CANDIDA & CRYTOCOCCUS. Prepared by: Miss Norzawani Jaffar Bsc ( Hons ) Biomedical Sciences, UKM. Lecture 15. Learning Outcomes. At the end of learning session, student must be able to ; Understand and describe the general morphology for Candida spp. and Cryptococcus spp.
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Bsc (Hons) Biomedical Sciences, UKM
At the end of learning session, student must be able to ;
Candida albicans, showing pseudohyphae with clamydospores, this fungus usually takes yeast
Candida albicans on blood agar; moist, opaque colonies are characteristic of yeast.
Candida albicans incubated in rabbit serum at 37° (germ tube test). Germ tubes are indicated by arrows and are the beginnings of true hyphae: no constriction is at the origin of the germ tube and the parent cell.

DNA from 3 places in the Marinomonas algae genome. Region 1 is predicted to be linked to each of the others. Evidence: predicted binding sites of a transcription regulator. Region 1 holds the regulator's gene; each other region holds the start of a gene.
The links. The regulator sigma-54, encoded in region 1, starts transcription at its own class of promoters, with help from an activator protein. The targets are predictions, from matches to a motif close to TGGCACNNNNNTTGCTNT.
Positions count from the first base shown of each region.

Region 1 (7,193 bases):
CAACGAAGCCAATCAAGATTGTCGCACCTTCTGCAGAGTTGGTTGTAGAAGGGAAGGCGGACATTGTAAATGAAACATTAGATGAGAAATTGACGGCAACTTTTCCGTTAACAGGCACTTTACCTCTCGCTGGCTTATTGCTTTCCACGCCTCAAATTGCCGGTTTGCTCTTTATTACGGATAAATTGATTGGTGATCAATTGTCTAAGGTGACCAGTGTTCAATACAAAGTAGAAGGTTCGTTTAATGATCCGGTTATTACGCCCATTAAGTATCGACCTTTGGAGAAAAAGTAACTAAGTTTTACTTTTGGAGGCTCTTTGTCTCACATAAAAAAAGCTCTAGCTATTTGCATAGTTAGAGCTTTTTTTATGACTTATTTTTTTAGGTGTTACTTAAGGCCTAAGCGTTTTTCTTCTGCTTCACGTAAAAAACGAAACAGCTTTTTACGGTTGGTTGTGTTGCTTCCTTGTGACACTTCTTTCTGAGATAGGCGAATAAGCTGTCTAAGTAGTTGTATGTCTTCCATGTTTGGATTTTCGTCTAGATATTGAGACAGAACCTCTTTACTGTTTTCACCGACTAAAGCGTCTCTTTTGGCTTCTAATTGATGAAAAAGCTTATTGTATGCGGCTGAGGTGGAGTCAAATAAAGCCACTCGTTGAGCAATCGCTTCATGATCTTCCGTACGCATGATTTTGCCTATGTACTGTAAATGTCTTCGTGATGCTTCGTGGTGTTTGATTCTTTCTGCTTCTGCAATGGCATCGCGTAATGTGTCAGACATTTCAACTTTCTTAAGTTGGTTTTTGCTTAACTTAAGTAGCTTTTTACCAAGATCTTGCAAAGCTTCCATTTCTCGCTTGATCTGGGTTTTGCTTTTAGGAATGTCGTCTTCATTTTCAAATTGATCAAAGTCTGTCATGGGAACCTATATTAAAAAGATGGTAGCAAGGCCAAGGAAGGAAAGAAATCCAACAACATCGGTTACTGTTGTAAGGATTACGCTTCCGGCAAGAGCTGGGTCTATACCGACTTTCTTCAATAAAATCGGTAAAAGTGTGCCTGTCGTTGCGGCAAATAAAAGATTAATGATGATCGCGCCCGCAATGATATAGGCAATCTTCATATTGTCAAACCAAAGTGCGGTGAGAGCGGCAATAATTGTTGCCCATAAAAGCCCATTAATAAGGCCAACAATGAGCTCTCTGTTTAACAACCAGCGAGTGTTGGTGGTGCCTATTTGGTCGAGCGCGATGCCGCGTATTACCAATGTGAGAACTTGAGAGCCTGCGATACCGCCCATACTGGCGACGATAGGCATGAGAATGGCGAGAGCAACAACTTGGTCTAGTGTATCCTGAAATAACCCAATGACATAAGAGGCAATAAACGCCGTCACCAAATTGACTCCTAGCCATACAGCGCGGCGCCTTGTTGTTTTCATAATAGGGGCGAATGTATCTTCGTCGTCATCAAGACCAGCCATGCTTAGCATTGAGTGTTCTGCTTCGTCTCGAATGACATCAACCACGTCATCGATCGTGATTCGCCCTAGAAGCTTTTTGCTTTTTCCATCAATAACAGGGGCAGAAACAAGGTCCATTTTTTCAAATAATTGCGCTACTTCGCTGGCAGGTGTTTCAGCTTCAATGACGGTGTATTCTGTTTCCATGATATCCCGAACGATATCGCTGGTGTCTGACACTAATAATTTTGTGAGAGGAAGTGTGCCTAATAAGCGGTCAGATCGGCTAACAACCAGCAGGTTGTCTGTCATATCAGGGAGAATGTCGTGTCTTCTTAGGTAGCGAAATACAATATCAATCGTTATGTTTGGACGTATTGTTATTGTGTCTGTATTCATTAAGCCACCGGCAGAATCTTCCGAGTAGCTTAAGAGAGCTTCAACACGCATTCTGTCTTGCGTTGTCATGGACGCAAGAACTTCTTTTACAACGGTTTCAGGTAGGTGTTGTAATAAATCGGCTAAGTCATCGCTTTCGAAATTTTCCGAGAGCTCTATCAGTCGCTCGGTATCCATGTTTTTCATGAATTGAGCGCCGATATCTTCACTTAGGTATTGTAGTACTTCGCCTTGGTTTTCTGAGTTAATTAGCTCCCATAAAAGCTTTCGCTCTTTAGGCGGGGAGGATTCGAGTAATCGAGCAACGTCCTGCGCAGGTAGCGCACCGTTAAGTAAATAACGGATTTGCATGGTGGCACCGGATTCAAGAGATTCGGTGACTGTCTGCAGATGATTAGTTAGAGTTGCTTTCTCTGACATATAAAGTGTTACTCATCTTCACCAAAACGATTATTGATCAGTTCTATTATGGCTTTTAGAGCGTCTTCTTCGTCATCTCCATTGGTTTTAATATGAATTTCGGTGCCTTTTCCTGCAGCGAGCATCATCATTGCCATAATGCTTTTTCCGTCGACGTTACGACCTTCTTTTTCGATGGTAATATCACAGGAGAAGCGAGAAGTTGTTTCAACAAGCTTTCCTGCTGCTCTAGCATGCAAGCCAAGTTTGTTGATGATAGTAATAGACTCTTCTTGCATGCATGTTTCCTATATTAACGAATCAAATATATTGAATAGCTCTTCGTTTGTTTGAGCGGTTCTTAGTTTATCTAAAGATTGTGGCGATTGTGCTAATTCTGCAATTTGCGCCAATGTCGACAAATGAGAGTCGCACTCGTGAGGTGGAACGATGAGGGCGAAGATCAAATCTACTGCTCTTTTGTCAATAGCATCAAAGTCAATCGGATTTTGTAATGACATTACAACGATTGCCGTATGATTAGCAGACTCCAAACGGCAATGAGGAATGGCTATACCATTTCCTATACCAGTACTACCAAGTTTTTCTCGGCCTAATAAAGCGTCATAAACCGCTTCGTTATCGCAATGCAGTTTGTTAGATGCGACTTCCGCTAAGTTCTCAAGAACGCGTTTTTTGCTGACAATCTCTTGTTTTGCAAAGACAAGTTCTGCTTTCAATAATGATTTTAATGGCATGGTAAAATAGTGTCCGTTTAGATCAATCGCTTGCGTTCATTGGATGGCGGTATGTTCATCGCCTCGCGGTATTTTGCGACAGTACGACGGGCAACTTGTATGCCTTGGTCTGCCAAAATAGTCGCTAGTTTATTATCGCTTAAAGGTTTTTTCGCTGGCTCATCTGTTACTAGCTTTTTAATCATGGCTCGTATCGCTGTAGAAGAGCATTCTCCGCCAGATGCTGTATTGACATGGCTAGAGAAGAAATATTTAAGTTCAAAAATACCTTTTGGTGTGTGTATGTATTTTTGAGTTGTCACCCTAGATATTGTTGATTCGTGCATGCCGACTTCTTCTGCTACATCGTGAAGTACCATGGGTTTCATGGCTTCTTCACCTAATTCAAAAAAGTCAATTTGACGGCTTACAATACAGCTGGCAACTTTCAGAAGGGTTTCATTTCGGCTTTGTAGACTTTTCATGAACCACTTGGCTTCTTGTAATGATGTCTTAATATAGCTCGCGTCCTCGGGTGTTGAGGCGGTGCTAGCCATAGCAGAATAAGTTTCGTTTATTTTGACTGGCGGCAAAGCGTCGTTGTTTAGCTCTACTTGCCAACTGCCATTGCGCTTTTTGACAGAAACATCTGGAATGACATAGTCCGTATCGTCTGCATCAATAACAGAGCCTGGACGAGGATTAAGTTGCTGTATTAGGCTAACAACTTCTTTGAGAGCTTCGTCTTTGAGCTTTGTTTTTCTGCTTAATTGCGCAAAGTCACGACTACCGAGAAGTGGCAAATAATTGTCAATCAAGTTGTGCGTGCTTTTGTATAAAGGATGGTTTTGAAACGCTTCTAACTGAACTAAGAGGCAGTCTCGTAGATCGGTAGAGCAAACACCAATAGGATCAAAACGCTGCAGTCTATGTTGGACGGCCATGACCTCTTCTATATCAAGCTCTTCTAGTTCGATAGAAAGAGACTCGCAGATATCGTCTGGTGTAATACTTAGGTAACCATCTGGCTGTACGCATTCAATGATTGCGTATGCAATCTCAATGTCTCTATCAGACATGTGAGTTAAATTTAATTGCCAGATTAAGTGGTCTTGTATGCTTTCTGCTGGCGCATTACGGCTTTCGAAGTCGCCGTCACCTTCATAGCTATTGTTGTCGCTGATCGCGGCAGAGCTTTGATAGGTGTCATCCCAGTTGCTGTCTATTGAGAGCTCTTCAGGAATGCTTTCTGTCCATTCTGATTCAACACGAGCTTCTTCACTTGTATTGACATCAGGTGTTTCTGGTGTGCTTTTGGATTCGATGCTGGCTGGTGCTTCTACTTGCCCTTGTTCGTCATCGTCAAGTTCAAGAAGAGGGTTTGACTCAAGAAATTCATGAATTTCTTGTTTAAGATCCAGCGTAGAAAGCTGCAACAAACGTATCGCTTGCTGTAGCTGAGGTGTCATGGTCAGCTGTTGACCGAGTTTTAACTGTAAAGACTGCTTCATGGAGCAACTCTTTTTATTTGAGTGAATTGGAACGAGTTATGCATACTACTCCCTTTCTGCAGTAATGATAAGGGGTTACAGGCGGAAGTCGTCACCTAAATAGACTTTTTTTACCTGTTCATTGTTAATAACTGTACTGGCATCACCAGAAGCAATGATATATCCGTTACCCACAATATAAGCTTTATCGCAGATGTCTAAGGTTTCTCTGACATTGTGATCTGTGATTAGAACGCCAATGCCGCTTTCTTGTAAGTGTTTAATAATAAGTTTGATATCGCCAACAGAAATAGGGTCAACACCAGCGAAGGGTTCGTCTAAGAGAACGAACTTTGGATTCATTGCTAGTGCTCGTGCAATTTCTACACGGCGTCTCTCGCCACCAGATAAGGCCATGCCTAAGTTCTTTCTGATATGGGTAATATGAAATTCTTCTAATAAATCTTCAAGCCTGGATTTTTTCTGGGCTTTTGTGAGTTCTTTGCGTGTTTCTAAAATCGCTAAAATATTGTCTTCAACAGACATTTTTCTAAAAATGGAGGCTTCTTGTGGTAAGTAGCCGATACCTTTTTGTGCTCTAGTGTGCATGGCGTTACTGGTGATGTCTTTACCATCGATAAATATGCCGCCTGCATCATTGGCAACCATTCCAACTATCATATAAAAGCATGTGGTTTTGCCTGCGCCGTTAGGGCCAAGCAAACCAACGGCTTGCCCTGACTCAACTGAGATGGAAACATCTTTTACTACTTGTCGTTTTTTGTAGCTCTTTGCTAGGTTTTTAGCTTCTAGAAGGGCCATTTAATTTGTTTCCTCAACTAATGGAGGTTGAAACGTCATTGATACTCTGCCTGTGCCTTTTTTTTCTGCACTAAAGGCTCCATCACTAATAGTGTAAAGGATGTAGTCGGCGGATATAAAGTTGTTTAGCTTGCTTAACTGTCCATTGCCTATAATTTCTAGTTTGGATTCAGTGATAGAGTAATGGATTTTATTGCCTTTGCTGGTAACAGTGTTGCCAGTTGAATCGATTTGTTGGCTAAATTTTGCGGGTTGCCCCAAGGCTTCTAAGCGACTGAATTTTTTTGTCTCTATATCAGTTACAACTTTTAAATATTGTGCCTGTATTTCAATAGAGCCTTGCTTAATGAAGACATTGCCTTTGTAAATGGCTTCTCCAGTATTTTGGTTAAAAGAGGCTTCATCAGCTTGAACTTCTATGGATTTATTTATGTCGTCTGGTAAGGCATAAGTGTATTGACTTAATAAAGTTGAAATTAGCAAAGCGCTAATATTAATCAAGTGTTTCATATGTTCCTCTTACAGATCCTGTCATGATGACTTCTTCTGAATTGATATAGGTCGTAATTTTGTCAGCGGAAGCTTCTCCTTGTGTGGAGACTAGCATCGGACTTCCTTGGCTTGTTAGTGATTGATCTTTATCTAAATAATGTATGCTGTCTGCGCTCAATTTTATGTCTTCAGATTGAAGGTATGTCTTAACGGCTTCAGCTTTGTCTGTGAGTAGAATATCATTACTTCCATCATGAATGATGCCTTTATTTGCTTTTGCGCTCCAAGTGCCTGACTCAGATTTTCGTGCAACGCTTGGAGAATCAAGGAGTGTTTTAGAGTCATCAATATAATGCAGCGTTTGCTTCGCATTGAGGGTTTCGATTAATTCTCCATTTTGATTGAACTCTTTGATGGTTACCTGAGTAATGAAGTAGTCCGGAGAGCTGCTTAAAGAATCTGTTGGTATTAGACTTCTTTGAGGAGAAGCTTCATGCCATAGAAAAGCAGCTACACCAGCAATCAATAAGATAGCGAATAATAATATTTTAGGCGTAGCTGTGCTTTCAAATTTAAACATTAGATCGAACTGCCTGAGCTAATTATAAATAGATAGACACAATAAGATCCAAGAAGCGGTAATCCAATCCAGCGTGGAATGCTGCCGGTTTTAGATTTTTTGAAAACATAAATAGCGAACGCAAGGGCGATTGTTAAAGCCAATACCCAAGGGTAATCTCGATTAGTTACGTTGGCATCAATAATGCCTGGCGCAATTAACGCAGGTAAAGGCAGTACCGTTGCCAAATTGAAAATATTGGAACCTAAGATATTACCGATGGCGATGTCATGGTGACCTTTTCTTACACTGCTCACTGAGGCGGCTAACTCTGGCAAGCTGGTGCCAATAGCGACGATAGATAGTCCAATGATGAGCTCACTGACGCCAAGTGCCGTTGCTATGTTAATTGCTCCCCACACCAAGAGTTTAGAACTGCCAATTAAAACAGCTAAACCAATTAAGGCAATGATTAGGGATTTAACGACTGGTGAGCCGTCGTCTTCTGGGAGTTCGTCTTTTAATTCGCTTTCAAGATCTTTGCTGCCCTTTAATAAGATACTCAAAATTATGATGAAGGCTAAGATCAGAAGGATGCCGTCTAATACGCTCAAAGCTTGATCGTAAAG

Candida tropicalis on a Dalmau plate.
Low power appearance of Candida parapsilosis on Dalmau plate. Note the characteristic "shaggy star" morphology.
Cryptococcus neoformans 1000x stained with Calcofluor.
Cryptococcus neoformans in blood culture; gram stain.
Cryptococcus laurentii on Dalmau plate. Note the absence of hyphae.
BLUE: C. albicans or C. dubliniensis (some strain of Trichosporon can be blue, but the colony morphology is very different from that of the Candida spp.)
PINK: C. tropicalis, C. guilliermondii, C. kefyr or C. lusitaniae (Cryptococcus spp., may also pink)
WHITE or CREAM: other yeast and some filamentaous moulds.
*Notes; Plates must always be stored and incubated in the dark. Some bacteria (notably Enterococcusfaecalis) may grow on the medium and have a pink or blue color.